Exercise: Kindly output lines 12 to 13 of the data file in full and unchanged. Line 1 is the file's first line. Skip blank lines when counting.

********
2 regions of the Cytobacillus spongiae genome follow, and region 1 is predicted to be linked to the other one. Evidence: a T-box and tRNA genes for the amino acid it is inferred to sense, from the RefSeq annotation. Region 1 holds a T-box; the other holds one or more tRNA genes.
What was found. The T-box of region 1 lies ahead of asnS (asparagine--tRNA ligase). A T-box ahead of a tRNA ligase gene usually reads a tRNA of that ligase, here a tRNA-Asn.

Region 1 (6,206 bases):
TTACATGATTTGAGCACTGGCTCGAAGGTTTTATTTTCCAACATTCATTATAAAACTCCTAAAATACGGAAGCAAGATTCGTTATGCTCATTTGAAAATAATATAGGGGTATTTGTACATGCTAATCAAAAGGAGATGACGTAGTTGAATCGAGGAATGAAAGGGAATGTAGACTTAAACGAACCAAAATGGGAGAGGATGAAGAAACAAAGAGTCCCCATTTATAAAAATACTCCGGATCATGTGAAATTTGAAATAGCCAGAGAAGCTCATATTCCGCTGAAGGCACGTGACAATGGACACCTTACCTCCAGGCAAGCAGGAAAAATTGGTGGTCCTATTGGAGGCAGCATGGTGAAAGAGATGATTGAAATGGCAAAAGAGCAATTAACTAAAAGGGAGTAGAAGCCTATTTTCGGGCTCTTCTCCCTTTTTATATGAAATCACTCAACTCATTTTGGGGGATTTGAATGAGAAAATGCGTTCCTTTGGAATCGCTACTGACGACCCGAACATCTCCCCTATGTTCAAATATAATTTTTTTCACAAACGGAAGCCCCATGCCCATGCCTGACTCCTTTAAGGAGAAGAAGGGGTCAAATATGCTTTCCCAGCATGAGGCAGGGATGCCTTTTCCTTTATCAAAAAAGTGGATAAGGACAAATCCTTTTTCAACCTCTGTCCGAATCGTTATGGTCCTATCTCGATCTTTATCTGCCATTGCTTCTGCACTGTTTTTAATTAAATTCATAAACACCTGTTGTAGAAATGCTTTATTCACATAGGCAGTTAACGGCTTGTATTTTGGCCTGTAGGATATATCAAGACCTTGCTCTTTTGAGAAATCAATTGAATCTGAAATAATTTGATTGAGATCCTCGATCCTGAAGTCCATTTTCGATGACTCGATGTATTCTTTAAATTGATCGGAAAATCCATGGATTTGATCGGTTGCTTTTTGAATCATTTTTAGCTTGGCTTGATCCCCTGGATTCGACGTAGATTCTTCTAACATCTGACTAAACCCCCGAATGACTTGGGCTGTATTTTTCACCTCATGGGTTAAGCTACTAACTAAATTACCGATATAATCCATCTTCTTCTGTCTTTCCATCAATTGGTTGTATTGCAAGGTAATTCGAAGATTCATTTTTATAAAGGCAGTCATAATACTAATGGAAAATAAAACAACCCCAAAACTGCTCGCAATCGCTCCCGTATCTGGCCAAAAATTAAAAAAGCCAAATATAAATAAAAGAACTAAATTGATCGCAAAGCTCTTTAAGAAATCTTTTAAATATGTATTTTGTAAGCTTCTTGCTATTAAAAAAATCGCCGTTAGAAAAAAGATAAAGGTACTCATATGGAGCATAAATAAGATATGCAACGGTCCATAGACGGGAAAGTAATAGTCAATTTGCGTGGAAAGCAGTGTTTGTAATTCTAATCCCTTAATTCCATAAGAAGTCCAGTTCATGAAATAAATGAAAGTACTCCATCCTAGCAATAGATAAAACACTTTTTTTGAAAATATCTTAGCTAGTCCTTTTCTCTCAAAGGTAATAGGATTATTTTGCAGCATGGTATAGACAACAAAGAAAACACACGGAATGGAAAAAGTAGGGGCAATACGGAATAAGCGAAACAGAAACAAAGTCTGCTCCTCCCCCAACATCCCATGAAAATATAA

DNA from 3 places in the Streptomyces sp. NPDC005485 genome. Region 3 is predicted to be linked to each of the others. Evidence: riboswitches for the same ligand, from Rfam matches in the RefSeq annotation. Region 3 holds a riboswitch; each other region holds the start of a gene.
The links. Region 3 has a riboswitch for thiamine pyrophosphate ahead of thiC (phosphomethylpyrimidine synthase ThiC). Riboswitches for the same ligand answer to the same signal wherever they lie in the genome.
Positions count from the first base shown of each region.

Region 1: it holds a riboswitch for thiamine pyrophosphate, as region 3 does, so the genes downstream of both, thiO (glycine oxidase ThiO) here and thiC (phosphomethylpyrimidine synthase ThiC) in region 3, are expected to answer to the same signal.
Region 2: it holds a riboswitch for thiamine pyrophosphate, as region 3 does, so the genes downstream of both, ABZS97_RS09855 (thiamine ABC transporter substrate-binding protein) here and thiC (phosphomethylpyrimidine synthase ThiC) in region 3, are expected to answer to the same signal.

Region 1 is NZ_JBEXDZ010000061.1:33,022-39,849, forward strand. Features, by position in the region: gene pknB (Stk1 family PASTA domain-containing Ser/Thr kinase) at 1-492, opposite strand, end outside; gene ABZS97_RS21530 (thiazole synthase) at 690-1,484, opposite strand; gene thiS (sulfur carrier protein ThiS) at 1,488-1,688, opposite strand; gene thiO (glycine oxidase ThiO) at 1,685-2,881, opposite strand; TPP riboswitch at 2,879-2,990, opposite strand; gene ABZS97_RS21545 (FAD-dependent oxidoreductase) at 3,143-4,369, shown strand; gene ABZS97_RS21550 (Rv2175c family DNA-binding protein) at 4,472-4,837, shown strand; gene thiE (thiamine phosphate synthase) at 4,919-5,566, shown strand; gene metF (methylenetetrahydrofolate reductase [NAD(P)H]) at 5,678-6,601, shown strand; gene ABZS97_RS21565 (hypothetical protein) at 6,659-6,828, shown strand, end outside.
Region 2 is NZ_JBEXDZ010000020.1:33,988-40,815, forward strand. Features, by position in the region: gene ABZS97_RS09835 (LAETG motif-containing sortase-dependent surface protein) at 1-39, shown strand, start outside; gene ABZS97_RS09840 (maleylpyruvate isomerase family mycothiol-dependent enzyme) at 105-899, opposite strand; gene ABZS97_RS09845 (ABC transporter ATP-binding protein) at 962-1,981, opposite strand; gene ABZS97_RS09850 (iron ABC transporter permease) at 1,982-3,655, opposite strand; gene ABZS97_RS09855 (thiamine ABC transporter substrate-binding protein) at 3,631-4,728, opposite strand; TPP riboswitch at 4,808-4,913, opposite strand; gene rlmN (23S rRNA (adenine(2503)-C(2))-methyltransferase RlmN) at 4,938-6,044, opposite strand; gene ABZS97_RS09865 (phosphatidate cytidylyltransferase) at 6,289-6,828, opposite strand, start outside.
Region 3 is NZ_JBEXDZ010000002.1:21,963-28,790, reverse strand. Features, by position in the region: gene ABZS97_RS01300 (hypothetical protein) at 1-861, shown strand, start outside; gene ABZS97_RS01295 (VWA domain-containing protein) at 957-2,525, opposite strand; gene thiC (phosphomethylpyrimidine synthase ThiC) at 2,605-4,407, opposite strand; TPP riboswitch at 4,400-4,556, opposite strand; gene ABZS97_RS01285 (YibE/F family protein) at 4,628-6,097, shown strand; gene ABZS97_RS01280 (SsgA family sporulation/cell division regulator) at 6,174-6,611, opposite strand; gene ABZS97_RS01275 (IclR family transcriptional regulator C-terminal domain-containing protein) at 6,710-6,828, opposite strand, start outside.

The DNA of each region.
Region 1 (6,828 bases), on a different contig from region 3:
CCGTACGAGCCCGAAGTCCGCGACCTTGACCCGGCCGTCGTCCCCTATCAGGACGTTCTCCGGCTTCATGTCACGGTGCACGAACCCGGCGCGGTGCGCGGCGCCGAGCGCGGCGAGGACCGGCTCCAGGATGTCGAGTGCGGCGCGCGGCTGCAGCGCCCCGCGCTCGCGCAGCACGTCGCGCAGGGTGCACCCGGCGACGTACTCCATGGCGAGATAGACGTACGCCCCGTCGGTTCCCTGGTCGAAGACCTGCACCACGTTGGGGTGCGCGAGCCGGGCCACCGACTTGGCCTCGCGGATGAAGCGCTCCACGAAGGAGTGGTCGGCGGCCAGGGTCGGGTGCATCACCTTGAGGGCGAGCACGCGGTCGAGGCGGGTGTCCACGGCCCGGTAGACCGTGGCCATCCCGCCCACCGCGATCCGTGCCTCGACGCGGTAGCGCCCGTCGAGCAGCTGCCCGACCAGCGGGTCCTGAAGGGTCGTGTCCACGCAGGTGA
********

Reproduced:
Region 3 is NZ_JBEXDZ010000002.1:21,963-28,790, reverse strand. Features, by position in the region: gene ABZS97_RS01300 (hypothetical protein) at 1-861, shown strand, start outside; gene ABZS97_RS01295 (VWA domain-containing protein) at 957-2,525, opposite strand; gene thiC (phosphomethylpyrimidine synthase ThiC) at 2,605-4,407, opposite strand; TPP riboswitch at 4,400-4,556, opposite strand; gene ABZS97_RS01285 (YibE/F family protein) at 4,628-6,097, shown strand; gene ABZS97_RS01280 (SsgA family sporulation/cell division regulator) at 6,174-6,611, opposite strand; gene ABZS97_RS01275 (IclR family transcriptional regulator C-terminal domain-containing protein) at 6,710-6,828, opposite strand, start outside.

The DNA of each region.